Sex. Drugs. Promiscuity. Infidelity. These words are often linked with the glamorized life styles of youth in America. Young people are desensitized to the dangers of these practices with racy movies and media images that lure them into a seductive world.

Unfortunately, sexually transmitted diseases and testing, temporary and permanent health risks, and a lifetime of emotional damage are the last thing on most high school and college students’ minds. The number of new outbreaks of STI (sexually transmitted infections) in the U.S, including the transmission of HIV, the virus that causes AIDS are happening on the rise in people between the ages of 13-25.

Studies have shown that average age for someone in the U.S. today to lose their virginity is getting younger and younger.

“Children are starting to have sex earlier while modern medicine lengthens the average life span; as a result people have a lifetime of risk of contracting the disease,” said Kristen Conti ’08. Innocence is decaying rapidly, and no one is safe from infection.”

Something just doesn’t seem right. On the one hand, young people are pressured to be sexually active at a young age by corporate America and multi-million dollar advertising campaigns that promote and super-size the idea of sexuality and its appeal.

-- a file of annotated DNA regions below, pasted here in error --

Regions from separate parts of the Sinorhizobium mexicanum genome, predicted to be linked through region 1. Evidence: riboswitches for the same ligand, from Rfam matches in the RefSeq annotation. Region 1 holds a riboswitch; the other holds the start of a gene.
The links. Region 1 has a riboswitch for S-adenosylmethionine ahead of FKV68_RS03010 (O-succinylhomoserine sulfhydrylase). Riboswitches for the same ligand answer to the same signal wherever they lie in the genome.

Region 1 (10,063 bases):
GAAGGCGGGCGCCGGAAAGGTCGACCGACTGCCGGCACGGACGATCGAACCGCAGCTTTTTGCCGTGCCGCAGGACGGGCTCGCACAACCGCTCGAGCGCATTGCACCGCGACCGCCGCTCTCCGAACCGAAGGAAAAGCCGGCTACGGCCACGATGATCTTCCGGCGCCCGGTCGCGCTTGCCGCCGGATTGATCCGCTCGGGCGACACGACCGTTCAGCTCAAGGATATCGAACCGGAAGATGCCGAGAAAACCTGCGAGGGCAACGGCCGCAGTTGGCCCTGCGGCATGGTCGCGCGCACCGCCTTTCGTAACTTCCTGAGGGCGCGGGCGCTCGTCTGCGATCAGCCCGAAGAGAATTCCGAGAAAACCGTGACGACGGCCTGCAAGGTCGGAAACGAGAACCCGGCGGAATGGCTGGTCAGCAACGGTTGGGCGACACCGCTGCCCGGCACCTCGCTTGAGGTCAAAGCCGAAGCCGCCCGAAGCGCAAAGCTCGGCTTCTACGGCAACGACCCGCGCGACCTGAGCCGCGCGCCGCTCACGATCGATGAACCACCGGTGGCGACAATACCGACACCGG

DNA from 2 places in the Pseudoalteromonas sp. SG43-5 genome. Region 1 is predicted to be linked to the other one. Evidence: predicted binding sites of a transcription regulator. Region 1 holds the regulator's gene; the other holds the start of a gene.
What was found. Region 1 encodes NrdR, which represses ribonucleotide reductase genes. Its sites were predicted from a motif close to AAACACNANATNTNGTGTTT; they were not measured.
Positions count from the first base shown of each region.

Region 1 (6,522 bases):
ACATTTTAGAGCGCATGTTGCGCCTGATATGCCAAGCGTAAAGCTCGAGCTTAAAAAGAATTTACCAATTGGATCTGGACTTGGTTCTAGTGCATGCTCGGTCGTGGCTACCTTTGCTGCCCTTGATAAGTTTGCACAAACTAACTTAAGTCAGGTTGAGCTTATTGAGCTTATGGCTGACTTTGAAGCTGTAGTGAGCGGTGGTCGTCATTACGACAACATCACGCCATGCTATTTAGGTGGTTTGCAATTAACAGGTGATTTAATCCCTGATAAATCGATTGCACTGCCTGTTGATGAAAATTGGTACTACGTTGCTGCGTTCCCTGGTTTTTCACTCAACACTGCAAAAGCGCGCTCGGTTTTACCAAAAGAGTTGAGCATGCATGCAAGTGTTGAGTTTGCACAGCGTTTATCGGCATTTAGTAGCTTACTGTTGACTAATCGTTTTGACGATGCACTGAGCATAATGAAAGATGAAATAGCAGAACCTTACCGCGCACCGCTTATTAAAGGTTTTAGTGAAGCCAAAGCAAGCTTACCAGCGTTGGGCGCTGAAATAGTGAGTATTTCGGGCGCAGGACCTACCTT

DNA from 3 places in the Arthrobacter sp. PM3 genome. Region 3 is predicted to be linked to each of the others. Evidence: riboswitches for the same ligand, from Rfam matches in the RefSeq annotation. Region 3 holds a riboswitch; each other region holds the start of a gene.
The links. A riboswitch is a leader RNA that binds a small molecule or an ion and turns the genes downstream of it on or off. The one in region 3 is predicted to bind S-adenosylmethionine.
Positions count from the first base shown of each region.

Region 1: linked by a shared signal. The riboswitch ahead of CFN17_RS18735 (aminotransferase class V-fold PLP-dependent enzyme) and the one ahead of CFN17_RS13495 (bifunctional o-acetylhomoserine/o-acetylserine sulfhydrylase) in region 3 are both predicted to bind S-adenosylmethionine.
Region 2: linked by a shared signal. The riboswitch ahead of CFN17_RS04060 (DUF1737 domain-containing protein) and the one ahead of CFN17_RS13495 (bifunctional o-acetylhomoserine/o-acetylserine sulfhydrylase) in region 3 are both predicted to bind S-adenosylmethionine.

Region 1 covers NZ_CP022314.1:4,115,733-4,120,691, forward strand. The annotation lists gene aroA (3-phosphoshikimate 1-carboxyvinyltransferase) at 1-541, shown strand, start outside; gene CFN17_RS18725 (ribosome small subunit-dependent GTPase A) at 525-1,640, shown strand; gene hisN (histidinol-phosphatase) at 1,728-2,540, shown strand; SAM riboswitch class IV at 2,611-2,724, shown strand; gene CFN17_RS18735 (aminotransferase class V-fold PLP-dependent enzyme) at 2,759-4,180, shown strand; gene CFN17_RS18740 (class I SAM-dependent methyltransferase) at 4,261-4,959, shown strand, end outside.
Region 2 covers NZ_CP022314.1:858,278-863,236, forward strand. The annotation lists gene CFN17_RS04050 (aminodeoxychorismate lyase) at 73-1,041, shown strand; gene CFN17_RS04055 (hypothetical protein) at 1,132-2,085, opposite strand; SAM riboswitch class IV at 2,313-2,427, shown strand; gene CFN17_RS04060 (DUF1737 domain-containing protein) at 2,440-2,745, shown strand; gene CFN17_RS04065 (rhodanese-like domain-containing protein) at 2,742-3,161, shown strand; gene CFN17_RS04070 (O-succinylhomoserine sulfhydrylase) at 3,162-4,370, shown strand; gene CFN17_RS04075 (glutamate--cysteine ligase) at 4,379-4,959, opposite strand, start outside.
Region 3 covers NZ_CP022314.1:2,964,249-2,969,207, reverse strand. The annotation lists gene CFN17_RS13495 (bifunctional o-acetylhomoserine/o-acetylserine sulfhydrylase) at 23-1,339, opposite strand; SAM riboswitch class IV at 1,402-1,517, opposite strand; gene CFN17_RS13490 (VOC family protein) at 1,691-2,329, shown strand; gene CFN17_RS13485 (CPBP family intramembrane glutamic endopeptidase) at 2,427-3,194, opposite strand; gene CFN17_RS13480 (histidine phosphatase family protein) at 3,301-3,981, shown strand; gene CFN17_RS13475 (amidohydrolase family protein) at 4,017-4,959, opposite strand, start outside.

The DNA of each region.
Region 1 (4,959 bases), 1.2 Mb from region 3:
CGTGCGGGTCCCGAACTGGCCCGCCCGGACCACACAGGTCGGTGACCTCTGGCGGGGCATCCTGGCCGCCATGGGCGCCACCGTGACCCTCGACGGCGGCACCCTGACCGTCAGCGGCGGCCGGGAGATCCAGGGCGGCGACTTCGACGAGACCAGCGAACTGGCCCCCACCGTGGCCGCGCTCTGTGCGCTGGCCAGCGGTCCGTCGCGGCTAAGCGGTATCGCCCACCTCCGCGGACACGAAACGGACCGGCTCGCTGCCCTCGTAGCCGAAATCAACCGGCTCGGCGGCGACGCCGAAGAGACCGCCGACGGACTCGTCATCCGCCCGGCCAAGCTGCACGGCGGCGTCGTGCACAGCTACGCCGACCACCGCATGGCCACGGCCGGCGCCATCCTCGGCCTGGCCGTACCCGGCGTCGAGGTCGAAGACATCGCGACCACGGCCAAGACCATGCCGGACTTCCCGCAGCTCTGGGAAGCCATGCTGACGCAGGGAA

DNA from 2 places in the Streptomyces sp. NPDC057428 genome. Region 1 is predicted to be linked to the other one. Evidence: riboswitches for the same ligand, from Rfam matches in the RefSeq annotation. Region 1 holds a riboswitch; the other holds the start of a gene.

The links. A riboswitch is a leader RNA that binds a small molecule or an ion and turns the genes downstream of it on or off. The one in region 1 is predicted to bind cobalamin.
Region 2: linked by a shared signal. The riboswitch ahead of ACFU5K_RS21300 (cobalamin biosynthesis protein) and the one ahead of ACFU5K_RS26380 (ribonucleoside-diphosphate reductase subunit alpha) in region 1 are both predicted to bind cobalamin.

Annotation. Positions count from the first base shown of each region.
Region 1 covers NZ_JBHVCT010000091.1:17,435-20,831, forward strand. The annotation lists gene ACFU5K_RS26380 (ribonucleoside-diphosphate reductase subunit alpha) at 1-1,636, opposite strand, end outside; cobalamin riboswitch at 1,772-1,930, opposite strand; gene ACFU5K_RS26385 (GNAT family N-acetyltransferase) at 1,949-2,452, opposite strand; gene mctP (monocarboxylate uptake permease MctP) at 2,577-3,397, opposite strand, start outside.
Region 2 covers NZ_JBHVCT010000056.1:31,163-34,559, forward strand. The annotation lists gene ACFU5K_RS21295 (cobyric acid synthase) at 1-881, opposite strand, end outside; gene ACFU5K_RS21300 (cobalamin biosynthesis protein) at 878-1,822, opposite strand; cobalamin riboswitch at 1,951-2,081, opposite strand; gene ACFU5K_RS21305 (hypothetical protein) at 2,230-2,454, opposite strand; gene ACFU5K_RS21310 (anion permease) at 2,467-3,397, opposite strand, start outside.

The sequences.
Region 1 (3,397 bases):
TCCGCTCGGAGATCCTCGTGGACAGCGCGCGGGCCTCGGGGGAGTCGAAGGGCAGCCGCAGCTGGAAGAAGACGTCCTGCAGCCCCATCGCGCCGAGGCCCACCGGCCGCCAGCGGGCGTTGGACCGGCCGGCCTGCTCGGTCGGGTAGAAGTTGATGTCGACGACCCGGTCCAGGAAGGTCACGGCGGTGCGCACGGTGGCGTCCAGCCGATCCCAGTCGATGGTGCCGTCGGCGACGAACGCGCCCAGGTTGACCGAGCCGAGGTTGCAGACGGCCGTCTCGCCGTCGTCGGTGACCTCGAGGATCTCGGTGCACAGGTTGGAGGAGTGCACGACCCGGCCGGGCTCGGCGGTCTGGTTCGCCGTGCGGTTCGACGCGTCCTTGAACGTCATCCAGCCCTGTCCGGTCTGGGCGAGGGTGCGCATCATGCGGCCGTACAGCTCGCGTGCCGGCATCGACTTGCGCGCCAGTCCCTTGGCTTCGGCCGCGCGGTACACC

On the other hand, the White House, and all it stands for, continues to support the idea of abstinence-only education, even when statistics show that teenage pregnancy, and the spread of diseases such as HIV, continue to grow within youth culture.

Mixed messages lead to confusion and destruction, and authority figures are raising a generation of kids who aren’t going to be able to differentiate right from wrong, who aren’t going to know how to protect themselves properly.

“It’s like telling kids to go sky-diving, but then not giving them a parachute.” said Alex Lee ’09.

This semester, as a member of Dr. White’s class, my own eyes have been opened to the tragic ways in which our country continues to ignore the problem of sexually transmitted diseases. Our government feels that somehow the threat will subside on its own and that there is no need to tell our children how to stay safe when they chose to be sexually active.

This past Friday, my classmates and I participated in World AIDS day and decided to put our education into action by promoting safe sex and the threat of HIV on campus. We completed surveys, collected food, sold ribbons, wrote and performed an awareness play, held a teach-in, got tested for HIV, and yes, we passed out condoms on campus.

“By pretending that sex doesn’t happen and teaching abstinence only, it is not only cheating students, but also putting their lives at risk. I believe that abstinence should be stressed, however we have to be realistic and put safety first,” said Elizabeth Otter ’09.

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